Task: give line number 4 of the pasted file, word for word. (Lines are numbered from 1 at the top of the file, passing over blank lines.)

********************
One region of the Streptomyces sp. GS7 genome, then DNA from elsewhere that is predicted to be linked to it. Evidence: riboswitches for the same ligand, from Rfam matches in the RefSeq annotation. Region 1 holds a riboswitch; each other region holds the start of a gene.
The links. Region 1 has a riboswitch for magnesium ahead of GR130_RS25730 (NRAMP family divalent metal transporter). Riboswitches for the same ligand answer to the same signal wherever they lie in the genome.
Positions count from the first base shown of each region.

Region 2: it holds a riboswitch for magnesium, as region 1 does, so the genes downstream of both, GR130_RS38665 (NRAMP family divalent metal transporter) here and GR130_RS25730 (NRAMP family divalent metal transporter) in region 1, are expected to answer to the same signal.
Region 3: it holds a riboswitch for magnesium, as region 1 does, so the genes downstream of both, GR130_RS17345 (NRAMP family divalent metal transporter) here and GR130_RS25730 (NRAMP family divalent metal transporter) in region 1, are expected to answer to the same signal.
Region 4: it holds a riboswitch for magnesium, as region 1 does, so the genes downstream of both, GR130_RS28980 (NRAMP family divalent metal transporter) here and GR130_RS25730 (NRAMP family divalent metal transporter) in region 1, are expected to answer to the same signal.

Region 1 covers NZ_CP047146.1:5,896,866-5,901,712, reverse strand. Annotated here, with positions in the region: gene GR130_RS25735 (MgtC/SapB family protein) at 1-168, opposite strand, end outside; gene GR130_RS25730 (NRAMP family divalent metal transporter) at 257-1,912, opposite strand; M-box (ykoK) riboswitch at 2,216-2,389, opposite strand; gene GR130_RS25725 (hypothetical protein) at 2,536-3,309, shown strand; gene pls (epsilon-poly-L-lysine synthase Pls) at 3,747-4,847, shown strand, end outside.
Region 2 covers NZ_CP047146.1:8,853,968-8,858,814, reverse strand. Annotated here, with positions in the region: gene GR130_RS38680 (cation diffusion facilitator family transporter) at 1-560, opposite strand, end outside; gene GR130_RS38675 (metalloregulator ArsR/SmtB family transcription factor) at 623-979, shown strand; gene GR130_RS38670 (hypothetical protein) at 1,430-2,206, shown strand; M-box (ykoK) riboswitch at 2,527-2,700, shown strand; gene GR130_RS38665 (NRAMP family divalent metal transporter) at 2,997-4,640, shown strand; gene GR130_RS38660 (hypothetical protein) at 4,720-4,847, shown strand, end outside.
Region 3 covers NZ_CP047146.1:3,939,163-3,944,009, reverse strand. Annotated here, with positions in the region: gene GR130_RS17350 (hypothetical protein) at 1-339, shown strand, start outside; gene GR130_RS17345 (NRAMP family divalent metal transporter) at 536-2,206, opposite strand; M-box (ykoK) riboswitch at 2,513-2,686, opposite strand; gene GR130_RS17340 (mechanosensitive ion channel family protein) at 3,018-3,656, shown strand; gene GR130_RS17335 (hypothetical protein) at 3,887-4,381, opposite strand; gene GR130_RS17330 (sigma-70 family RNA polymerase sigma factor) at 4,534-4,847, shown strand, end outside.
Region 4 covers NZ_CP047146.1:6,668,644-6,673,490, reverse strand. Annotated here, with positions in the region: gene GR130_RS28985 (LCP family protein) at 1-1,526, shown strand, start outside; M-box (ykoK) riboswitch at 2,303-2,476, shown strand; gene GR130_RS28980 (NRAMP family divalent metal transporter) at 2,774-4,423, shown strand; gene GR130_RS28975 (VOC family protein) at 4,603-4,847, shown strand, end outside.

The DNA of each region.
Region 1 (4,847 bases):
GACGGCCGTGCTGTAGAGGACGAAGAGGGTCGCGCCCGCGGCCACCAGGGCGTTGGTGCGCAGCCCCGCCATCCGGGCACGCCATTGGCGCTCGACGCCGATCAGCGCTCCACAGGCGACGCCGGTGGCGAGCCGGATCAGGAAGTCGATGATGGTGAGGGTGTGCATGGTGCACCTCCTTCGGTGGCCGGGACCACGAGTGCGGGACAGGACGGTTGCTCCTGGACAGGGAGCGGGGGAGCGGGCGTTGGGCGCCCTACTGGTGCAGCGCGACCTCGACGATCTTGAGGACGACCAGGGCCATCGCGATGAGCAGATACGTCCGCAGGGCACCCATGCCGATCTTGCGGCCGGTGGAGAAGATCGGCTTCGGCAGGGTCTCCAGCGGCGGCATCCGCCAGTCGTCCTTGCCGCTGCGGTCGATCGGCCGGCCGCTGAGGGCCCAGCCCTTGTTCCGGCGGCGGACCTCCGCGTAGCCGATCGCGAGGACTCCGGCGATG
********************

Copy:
Region 2: it holds a riboswitch for magnesium, as region 1 does, so the genes downstream of both, GR130_RS38665 (NRAMP family divalent metal transporter) here and GR130_RS25730 (NRAMP family divalent metal transporter) in region 1, are expected to answer to the same signal.